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Pignolata – Italian Fried Honey Balls

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Pignolata is one of the most simple and delicious treats typical for Christmas and Carnival season. These slightly crunchy fried dough balls coated with honey and lemon zest they are simple irresistible.

Depending in the region, you might also know them by the name Struffoli (Napoli, Campagnia), Cicerchiata (Abruzzo, Marche, Molise), Sannacchiudere (Taranto, Apulia) and even castagnole.

All these names mean small fried dough balls covered with honey.

Curiosity: The name Pignolata comes from the shape of small dough bites that arranged together look like a pinecone or “pigna”  in Italian.

In Sicily and Calabria regions you’d exactly hear it by this name – pignolata 🙂

Both kids and adults simply ADORE these fried lemon and honey bites.

With few really simple ingredients and unsophisticated preparation it’ll sure become one of YOUR favorite Italian Holiday desserts.

Here’s a quick overview of the steps:

Dough Preparation

Pignolata Dough

Rolling and Frying

Pignolata {Step By Step}

Pignolata Shape

Pignolata - Italian Fried Honey Balls {Recipe}
Pignolata - Italian Fried Honey Balls {Recipe}

Pignolata – Italian Fried Honey Balls

Slightly crunchy fried dough balls coated with honey and lemon zest makes pignolata simply irresistible.
Print Pin Rate / Comment
Prep Time10 mins
Cook Time20 mins
Total Time30 mins
Course: Dessert
Cuisine: Italian
Servings: 8


For decoration:


  • In a large bowl add sieved flour, softened butter, sugar, baking powder and lemon zest. Mix with your hands until you get crumbly texture.
  • Add 2 beaten eggs, mix again until the dough comes together. Knead with your hands for a couple of minutes. As a result you should have a dough ball that is not too soft but not crumbly either.
    NOTE: If the dough is too hard to knead add a tablespoon of warm milk or water. If it’s too loose, add some more flour.
  • Cover the dough with a plastic wrap.
    Let rest in the fridge for 1-2 hours or even overnight. If you let the dough sit overnight remove it from the fridge an hour before starting to make pignolata.
  • Once the dough is rested, lightly flour the work surface. Cut off a piece of dough and roll it with your hands into ⅓ inch thick rope. Then cut the rope again into ⅓ inch pieces.
  • At this point you can leave the dough “pillows” as they’re, slightly irregular shape, or you can pass each piece quickly between the palm of your hands giving it a round shape.
  • Preheat vegetable oil for frying in a deep pan to 340F – perfect temperature for frying.
  • Make sure to heat the oil on medium heat and use enough of it so that the dough floats and not touches the bottom of the pan.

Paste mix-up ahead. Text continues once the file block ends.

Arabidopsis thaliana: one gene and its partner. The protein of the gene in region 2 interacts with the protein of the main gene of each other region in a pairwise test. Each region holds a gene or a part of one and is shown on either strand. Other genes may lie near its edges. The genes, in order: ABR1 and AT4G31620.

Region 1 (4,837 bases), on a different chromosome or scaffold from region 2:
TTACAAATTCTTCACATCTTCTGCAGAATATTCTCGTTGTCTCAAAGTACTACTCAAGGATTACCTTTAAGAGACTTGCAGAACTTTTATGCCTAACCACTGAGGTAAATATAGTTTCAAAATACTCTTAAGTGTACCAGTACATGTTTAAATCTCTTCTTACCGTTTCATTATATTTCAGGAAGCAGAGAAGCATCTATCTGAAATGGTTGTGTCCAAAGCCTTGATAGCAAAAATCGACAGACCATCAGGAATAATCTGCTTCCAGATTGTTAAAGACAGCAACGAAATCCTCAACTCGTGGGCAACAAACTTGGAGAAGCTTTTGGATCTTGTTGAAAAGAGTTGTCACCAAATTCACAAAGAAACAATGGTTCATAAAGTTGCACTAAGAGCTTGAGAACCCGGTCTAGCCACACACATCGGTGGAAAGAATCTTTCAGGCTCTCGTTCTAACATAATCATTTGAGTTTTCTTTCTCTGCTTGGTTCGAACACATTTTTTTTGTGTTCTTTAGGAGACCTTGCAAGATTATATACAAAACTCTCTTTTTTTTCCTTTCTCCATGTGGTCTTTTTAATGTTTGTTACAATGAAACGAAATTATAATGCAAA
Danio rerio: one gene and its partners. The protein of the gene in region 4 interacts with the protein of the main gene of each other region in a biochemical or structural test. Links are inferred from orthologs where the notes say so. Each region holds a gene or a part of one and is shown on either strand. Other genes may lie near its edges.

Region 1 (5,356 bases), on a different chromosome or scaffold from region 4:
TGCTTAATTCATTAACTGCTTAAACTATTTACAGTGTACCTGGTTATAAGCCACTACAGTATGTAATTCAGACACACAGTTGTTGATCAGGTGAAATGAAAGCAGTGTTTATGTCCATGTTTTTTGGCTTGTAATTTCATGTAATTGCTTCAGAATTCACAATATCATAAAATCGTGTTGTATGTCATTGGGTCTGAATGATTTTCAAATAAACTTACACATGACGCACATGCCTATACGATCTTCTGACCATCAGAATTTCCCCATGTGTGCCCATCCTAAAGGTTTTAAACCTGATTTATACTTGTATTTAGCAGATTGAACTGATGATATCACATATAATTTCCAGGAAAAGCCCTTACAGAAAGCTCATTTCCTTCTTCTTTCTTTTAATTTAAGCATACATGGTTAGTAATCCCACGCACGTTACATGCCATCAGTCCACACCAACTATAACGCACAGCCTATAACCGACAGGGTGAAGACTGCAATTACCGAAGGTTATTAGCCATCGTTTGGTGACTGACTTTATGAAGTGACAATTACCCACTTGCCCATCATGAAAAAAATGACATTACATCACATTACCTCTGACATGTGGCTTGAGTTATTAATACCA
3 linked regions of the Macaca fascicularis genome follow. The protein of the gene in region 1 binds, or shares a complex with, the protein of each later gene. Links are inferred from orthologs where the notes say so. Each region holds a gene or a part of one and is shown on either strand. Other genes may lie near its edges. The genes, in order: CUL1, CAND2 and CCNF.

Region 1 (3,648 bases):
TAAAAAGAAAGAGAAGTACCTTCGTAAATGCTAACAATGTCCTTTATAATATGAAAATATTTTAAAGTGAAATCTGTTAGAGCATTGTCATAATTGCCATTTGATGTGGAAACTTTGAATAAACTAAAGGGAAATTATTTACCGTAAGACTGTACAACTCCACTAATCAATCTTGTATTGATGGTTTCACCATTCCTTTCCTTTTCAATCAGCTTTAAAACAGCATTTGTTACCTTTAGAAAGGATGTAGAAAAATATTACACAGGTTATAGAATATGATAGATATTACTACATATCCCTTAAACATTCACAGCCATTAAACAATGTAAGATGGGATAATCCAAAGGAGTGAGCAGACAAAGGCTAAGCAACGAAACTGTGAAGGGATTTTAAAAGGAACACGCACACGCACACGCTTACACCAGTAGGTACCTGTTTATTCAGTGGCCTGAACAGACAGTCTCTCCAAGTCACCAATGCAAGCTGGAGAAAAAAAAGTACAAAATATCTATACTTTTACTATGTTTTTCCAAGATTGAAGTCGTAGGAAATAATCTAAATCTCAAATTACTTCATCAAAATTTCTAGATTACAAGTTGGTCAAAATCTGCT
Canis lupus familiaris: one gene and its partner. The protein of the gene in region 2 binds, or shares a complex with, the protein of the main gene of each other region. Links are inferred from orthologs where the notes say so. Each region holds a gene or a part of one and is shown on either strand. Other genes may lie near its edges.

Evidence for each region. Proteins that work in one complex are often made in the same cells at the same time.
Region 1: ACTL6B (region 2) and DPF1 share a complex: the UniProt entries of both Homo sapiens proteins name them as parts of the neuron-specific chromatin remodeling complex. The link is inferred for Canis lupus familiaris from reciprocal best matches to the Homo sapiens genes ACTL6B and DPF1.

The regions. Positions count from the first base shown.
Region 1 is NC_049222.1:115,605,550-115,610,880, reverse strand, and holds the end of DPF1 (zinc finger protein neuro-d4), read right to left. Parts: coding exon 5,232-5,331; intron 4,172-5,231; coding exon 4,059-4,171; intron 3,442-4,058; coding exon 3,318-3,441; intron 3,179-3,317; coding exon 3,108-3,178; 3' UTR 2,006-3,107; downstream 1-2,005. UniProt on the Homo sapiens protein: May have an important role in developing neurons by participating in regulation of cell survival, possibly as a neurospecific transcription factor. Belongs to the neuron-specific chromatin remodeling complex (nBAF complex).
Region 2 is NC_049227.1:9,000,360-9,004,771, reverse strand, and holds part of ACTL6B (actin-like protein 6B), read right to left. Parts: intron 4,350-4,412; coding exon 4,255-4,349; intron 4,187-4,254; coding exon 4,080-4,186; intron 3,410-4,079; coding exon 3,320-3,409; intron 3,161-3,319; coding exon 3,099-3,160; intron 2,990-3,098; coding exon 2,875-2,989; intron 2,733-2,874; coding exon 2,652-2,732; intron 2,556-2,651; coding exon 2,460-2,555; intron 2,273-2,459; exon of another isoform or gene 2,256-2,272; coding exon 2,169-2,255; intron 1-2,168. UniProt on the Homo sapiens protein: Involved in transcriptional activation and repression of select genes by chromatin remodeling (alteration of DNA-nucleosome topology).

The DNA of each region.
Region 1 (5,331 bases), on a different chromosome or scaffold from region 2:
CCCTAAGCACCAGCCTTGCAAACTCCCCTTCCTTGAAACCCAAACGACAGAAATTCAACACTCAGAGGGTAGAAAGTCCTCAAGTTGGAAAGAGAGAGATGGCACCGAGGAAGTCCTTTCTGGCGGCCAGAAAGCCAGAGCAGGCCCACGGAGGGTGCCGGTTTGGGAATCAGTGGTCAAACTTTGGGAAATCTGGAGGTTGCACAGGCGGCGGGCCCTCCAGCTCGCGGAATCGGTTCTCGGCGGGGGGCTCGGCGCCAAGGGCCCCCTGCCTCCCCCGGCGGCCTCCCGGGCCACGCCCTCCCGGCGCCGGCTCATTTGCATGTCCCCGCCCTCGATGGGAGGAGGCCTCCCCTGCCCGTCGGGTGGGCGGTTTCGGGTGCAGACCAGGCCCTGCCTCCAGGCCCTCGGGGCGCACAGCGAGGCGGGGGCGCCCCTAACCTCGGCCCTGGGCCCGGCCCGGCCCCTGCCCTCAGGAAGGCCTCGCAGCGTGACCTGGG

If you don’t have a kitchen thermometer you can test if the oil is hot enough but simply deeping one ball once you think the oil is hot enough. If it start to sizzle almost immediately and come up floating, the oil is good to go.
    Attention: Oil should NOT be smoking or burning and reduce the heat to low once it reached the perfect temperature.
  • Deep pignolata dough in preheated oil, small portions at a time to prevent the oil from cooling too much. Fry for approx 4-5 minutes stirring continuously.
    Once ready discard fried dough on a paper towel to absorb the excess oil. Repeat the process with the remaining dough.
  • Once all the dough is fried, transfer it in a deep bowl and top with honey. Mix well.
  • Arrange on a plate forming a ring shape or a pinecone shape.
    Decorate with sugar sprinkles and lemon zest.
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Pignolata - Italian Fried Honey Balls {Recipe}

Try to experiment and squeeze some lemon juice on top of the honey before mixing pignolata in the bowl.

This will give pignolata an incredible lemon and honey flavor that’s both delicious AND healthy.

Happy Holidays!

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Recipe Rating


Tuesday 29th of December 2020

For the 2 cups of flour, you have (10oz) written next to it, but 2 cups is 16oz, not 10...which is it?

Italian Recipe Book

Tuesday 29th of December 2020

Hello Sandra, thank you for your question. Measuring ingredients by weight and not by volume is always the best choice, especially in baking. This pignolata recipe requires 10 oz flour. Step by step pictures will help you understand the dough consistency. Let me know if you have any questions and if you make it how it goes. Happy Holidays!

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